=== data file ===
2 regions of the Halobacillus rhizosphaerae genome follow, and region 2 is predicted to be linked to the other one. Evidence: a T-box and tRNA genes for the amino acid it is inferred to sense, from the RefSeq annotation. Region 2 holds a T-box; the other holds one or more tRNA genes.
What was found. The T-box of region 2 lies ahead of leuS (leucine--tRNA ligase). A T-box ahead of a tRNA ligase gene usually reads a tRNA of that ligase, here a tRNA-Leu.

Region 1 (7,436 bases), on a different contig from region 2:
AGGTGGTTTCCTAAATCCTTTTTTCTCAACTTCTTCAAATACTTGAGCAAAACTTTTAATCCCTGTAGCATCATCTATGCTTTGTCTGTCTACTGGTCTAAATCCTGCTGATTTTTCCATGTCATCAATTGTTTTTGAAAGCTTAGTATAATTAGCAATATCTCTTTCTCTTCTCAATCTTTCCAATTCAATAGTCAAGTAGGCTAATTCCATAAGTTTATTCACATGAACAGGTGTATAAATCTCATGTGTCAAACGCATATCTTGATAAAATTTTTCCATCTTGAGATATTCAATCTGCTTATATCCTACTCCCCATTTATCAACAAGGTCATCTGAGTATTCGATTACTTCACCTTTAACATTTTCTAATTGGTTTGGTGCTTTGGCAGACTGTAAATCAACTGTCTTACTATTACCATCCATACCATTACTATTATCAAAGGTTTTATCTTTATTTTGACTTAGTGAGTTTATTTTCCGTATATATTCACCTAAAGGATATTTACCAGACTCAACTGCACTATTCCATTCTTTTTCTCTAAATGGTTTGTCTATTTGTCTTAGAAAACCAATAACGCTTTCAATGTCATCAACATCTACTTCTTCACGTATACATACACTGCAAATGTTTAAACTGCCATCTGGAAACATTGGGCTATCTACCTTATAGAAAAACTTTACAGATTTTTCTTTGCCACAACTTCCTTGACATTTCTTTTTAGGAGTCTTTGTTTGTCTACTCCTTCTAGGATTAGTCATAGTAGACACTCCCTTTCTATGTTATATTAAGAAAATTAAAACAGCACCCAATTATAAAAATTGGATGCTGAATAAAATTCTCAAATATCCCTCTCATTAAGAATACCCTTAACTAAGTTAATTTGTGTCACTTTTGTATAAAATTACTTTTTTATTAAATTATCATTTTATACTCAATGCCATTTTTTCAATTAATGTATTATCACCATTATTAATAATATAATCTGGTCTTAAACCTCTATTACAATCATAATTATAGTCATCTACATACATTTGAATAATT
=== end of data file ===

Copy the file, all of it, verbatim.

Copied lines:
2 regions of the Halobacillus rhizosphaerae genome follow, and region 2 is predicted to be linked to the other one. Evidence: a T-box and tRNA genes for the amino acid it is inferred to sense, from the RefSeq annotation. Region 2 holds a T-box; the other holds one or more tRNA genes.
What was found. The T-box of region 2 lies ahead of leuS (leucine--tRNA ligase). A T-box ahead of a tRNA ligase gene usually reads a tRNA of that ligase, here a tRNA-Leu.

Region 1 (7,436 bases), on a different contig from region 2:
AGGTGGTTTCCTAAATCCTTTTTTCTCAACTTCTTCAAATACTTGAGCAAAACTTTTAATCCCTGTAGCATCATCTATGCTTTGTCTGTCTACTGGTCTAAATCCTGCTGATTTTTCCATGTCATCAATTGTTTTTGAAAGCTTAGTATAATTAGCAATATCTCTTTCTCTTCTCAATCTTTCCAATTCAATAGTCAAGTAGGCTAATTCCATAAGTTTATTCACATGAACAGGTGTATAAATCTCATGTGTCAAACGCATATCTTGATAAAATTTTTCCATCTTGAGATATTCAATCTGCTTATATCCTACTCCCCATTTATCAACAAGGTCATCTGAGTATTCGATTACTTCACCTTTAACATTTTCTAATTGGTTTGGTGCTTTGGCAGACTGTAAATCAACTGTCTTACTATTACCATCCATACCATTACTATTATCAAAGGTTTTATCTTTATTTTGACTTAGTGAGTTTATTTTCCGTATATATTCACCTAAAGGATATTTACCAGACTCAACTGCACTATTCCATTCTTTTTCTCTAAATGGTTTGTCTATTTGTCTTAGAAAACCAATAACGCTTTCAATGTCATCAACATCTACTTCTTCACGTATACATACACTGCAAATGTTTAAACTGCCATCTGGAAACATTGGGCTATCTACCTTATAGAAAAACTTTACAGATTTTTCTTTGCCACAACTTCCTTGACATTTCTTTTTAGGAGTCTTTGTTTGTCTACTCCTTCTAGGATTAGTCATAGTAGACACTCCCTTTCTATGTTATATTAAGAAAATTAAAACAGCACCCAATTATAAAAATTGGATGCTGAATAAAATTCTCAAATATCCCTCTCATTAAGAATACCCTTAACTAAGTTAATTTGTGTCACTTTTGTATAAAATTACTTTTTTATTAAATTATCATTTTATACTCAATGCCATTTTTTCAATTAATGTATTATCACCATTATTAATAATATAATCTGGTCTTAAACCTCTATTACAATCATAATTATAGTCATCTACATACATTTGAATAATT